Using Medicaid to Support Working Age Adults with Serious Mental Illnesses in the Community: A Handbook. Endnotes


  1. Cille Kennedy contributed to the preparation of this section.

  2. The 1954 New York State Community Care Act was the first venture by a state to furnish services to individuals with serious mental illnesses in the community. The Act provided that state mental hospital psychiatrists could continue to provide services to individuals who had been discharged from hospitals to the community.

  3. Virginia Mulkern (1995). The Community Support Program: A Model for Federal-State Partnership. Washington DC: Mental Health Policy Resource Center. Early Community Support Program (CSP) efforts included funding for statewide planning and system building in eight states along with funding to establish demonstration programs. In 1980, CSP funding was modified to give states more flexibility in employing funds for infrastructure and system development. By 1984, all 50 states and the District of Columbia had received strategy development grants. Funds also were earmarked to conduct studies of homelessness and demonstration programs to provide services to homeless individuals. Later on, funding was earmarked for demonstrations involving services for older persons, young adults with co-occurring conditions, consumer-operated services, and supportive housing. Funds also supported statewide system improvement, consumer and family support activities, and research demonstrations.

  4. Ibid.

  5. Ibid.

  6. A notable exception is their responsibility to serve individuals committed by the courts.

  7. Adapted from: Bazelon Center for Mental Health Law (2002). An Act Providing for a Right to Mental Health Services and Supports: A Model Law. Washington, DC.

  8. Remarks by Larry Fricks, Director, Office of Consumer Relations, Georgia Department of Human Resources, December 13, 1999 at the White House for the Unveiling of the Surgeon General 's Report on Mental Health.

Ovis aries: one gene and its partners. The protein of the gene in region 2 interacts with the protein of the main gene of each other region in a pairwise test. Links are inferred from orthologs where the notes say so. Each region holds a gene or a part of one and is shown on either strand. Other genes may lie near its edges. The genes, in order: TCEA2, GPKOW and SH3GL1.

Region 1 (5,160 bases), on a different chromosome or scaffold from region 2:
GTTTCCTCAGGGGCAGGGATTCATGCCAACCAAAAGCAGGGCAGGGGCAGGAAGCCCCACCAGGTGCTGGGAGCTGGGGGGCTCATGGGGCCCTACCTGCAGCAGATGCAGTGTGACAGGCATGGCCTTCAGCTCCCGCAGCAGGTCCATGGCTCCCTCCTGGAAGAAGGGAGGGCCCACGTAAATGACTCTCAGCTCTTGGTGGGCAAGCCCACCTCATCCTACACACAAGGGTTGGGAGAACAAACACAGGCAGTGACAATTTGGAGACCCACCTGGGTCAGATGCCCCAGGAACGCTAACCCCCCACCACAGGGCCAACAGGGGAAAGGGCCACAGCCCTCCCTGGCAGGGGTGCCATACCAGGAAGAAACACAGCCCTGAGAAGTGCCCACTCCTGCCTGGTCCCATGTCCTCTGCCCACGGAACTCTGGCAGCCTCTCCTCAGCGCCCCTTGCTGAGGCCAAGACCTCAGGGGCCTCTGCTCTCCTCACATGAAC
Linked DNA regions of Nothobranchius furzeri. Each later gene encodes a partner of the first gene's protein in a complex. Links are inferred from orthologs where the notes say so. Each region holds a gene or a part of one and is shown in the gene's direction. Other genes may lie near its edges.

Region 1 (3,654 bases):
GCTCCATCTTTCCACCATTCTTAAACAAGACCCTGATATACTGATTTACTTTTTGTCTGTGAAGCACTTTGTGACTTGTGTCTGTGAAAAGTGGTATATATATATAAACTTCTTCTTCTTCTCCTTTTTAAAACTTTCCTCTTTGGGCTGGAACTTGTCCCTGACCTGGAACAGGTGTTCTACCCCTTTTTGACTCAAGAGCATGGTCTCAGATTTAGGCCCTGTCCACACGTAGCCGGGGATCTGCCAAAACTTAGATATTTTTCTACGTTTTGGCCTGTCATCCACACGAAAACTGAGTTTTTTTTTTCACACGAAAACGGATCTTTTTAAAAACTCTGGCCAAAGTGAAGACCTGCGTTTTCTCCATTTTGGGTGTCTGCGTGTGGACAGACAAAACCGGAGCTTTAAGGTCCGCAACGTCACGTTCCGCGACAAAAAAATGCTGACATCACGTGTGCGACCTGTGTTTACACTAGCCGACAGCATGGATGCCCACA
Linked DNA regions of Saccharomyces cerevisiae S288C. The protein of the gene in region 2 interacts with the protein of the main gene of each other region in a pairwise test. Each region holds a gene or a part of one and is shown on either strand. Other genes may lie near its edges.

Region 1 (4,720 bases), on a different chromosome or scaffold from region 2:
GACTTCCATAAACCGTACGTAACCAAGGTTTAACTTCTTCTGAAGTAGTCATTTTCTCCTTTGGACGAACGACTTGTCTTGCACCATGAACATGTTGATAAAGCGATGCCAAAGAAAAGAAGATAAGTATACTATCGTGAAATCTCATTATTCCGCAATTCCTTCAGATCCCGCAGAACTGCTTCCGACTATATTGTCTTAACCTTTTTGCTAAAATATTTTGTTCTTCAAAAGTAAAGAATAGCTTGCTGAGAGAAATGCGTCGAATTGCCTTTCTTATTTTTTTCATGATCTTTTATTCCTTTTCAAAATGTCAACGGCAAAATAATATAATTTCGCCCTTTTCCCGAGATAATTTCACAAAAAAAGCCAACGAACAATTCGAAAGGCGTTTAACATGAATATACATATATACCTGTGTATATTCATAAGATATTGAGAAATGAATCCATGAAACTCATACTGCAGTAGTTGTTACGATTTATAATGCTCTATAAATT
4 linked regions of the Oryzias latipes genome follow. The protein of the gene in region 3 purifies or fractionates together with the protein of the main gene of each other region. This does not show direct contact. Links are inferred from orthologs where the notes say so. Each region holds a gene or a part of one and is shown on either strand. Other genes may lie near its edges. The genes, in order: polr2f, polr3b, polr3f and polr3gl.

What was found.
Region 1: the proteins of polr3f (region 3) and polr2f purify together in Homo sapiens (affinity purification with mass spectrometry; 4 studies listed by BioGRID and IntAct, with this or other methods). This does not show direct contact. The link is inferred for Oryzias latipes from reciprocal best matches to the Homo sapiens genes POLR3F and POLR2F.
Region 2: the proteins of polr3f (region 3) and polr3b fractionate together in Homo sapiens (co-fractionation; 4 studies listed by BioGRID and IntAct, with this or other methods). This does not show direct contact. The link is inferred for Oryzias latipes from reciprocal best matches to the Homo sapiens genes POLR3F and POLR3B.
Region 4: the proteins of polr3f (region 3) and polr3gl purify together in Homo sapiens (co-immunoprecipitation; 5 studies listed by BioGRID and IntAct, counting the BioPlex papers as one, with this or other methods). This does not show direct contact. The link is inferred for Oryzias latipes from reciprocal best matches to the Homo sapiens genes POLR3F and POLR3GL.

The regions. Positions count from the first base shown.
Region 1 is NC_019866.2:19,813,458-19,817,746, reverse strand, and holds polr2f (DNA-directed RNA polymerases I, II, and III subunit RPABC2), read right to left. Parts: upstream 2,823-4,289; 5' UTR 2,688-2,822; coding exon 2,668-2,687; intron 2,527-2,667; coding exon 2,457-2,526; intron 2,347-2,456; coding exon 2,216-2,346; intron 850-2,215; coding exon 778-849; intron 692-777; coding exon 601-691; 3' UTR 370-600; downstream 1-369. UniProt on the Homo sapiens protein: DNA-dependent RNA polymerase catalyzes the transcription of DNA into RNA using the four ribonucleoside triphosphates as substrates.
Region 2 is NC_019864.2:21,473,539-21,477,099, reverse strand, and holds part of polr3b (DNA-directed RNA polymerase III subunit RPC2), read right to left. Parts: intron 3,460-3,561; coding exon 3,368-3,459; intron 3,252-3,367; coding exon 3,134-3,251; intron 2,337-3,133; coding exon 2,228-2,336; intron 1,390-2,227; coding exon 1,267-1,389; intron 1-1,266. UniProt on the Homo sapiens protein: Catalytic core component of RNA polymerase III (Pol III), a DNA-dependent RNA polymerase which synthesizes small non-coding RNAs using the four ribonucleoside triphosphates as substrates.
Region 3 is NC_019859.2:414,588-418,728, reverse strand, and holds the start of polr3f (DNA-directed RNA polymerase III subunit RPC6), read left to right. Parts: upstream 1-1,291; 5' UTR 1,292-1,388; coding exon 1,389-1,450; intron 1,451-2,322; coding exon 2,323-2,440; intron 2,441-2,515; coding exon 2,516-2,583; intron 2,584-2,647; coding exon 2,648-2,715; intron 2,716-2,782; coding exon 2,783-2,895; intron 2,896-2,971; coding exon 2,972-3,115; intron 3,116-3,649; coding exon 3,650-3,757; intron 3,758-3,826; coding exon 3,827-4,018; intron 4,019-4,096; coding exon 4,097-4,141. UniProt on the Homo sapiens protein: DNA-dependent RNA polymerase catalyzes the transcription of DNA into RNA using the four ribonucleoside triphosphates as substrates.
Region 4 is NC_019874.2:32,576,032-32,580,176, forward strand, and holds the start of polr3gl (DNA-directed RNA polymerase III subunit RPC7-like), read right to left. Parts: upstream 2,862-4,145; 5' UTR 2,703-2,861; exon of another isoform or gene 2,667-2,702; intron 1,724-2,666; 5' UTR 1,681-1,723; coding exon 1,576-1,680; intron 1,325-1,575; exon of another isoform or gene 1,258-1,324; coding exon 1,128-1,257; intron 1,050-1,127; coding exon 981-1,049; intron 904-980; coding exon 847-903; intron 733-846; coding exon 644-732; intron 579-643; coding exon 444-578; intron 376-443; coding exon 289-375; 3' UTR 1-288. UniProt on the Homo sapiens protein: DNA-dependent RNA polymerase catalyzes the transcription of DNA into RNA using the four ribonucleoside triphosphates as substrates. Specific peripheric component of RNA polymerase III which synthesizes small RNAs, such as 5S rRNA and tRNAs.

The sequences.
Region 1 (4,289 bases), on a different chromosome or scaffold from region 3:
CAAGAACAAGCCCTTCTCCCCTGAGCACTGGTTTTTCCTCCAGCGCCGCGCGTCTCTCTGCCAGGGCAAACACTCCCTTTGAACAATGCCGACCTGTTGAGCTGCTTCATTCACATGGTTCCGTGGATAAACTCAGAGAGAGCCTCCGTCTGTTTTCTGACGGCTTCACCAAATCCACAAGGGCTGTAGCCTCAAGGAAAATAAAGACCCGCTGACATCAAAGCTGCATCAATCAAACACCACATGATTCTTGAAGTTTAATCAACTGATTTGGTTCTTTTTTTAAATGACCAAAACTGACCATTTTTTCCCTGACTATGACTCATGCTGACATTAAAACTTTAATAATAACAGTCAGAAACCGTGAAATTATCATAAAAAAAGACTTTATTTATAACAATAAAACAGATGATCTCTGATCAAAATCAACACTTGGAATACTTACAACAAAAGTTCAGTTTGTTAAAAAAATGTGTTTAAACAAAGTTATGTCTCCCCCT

9. President’s New Freedom Commission on Mental Health (PNFCMH). Achieving the Promise: Transforming Mental Health Care in America. DHHS Pub. No. SMA-03-3832. Rockville, MD: 2003.

  10. In health, the fundamental precepts of EBP emerged roughly a decade ago. In the United States, the Institute of Medicine has been a central force in promoting the development and implementation of EBPs (see especially, Committee on Quality of Health Care in America (2002). Crossing the Quality Chasm. Institute of Medicine). The Agency for Health Care Policy and Research at the U.S. Department of Health and Human Services has lead responsibility for promoting evidence-based practice in everyday care.

  11. These practices were identified by a consensus panel sponsored by the Robert Wood Johnson Foundation (RWJF). This panel was composed of researchers, families, individuals with mental illnesses and mental health administrators. Funding from RWJF, SAMHSA and other sources is underwriting the preparation of materials by the New Hampshire-Dartmouth Psychiatric Research Center in collaboration with several other organizations in order to facilitate and accelerate the implementation of EBPs by agencies and mental health systems. Implementation “Resource Kits” have been prepared for each practice for use by administrators, program directors, practitioners, individuals with mental illnesses, and families. These toolkits are designed to promote interest in the use of these practices, facilitate their adoption, and provide tools (fidelity measures) to assess if the practice is being used consistently. These kits are located at